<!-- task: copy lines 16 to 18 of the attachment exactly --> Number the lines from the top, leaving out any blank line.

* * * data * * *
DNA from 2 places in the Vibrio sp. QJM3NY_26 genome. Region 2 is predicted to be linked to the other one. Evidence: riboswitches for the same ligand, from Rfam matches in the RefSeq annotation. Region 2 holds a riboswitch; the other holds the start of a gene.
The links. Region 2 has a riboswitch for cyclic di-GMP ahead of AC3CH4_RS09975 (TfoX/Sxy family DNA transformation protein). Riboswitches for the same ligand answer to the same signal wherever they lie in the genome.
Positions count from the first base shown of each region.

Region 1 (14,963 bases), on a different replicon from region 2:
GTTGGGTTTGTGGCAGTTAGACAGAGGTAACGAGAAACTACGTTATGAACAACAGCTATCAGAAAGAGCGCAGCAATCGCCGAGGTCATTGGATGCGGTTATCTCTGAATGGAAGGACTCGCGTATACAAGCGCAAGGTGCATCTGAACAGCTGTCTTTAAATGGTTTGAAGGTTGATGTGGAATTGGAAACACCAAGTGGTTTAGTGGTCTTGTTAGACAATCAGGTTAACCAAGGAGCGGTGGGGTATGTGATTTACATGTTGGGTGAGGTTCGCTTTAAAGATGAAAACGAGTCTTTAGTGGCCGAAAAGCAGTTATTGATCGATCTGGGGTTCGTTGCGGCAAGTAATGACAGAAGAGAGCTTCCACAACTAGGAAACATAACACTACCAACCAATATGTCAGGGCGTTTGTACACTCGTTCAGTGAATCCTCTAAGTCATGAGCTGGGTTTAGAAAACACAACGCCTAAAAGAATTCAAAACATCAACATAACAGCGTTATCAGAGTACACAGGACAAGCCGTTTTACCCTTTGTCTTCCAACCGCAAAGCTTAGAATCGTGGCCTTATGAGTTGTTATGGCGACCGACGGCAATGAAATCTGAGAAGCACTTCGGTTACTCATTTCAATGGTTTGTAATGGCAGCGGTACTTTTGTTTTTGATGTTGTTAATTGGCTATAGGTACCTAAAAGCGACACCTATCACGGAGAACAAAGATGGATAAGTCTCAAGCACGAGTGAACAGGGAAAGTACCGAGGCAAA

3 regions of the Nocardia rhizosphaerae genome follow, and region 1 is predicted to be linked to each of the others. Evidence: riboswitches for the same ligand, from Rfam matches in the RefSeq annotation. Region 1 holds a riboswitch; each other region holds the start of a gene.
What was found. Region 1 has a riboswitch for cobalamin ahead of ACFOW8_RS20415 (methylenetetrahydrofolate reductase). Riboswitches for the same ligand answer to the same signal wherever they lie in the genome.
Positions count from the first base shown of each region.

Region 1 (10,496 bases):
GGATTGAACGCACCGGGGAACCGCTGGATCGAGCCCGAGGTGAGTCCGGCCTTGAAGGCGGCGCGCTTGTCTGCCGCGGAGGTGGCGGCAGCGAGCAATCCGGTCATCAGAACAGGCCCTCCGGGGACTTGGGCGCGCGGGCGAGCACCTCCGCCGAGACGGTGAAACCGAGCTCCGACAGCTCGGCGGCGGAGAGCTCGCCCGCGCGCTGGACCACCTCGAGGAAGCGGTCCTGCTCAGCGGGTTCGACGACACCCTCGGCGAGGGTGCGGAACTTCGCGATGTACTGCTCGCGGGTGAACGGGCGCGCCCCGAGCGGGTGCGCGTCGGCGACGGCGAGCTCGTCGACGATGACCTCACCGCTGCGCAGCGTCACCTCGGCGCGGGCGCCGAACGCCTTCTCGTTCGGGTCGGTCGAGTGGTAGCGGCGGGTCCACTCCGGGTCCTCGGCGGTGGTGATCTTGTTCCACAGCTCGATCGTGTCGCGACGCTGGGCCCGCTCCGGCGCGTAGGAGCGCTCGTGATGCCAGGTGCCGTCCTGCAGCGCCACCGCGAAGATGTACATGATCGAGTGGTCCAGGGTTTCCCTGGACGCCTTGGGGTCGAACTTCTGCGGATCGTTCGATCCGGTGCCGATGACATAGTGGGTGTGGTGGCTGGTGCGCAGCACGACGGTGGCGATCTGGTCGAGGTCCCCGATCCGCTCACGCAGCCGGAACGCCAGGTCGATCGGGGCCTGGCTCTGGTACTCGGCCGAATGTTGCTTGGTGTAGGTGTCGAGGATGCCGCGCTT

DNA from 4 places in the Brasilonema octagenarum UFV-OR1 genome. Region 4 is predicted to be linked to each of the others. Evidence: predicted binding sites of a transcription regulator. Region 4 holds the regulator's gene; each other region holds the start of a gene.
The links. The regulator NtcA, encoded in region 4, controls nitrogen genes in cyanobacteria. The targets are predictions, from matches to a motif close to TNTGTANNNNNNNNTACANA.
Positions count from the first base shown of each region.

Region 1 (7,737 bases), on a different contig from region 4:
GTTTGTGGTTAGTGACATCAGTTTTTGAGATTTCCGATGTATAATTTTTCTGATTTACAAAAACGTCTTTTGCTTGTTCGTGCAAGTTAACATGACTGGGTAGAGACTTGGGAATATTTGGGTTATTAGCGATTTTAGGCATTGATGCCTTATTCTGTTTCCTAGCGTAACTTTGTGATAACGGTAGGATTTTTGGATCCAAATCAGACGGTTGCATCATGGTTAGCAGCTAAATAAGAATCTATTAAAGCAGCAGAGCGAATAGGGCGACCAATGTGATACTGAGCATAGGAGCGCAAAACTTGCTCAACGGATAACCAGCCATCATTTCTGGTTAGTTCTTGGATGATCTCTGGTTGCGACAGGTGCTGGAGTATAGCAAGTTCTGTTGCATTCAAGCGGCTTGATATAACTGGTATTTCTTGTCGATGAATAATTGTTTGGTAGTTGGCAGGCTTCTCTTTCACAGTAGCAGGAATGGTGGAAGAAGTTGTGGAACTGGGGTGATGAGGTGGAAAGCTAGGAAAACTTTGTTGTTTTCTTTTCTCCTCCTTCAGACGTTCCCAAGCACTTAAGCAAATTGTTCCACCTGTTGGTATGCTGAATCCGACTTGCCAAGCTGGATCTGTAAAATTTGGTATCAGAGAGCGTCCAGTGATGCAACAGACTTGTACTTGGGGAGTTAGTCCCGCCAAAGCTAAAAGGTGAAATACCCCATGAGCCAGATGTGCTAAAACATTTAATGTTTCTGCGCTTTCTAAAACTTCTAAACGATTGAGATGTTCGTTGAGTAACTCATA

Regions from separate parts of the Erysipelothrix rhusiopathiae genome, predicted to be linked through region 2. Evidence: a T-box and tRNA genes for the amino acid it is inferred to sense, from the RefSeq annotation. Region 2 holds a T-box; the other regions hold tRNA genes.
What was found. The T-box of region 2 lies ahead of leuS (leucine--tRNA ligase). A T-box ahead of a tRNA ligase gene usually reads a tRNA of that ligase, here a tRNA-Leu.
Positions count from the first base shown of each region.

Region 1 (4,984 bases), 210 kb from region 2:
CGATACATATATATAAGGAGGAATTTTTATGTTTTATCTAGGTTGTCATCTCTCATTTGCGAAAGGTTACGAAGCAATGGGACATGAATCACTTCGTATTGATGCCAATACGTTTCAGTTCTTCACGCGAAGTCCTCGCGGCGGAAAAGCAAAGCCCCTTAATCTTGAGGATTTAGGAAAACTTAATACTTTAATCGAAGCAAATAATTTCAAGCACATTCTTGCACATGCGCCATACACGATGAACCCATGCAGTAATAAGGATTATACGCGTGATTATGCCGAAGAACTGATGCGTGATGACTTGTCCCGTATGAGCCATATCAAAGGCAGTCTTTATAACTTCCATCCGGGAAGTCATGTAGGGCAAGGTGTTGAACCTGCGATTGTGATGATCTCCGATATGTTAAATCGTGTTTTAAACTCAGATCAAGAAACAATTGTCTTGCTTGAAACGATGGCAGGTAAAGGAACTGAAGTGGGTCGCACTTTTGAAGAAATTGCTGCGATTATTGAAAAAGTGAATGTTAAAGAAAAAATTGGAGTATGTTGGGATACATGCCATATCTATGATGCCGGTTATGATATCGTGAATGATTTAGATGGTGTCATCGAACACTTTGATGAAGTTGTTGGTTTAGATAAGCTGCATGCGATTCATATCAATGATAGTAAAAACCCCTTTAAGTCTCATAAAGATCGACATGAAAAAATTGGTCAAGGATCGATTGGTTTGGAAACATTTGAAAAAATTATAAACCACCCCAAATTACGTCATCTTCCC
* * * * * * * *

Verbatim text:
Regions from separate parts of the Erysipelothrix rhusiopathiae genome, predicted to be linked through region 2. Evidence: a T-box and tRNA genes for the amino acid it is inferred to sense, from the RefSeq annotation. Region 2 holds a T-box; the other regions hold tRNA genes.
What was found. The T-box of region 2 lies ahead of leuS (leucine--tRNA ligase). A T-box ahead of a tRNA ligase gene usually reads a tRNA of that ligase, here a tRNA-Leu.
Positions count from the first base shown of each region.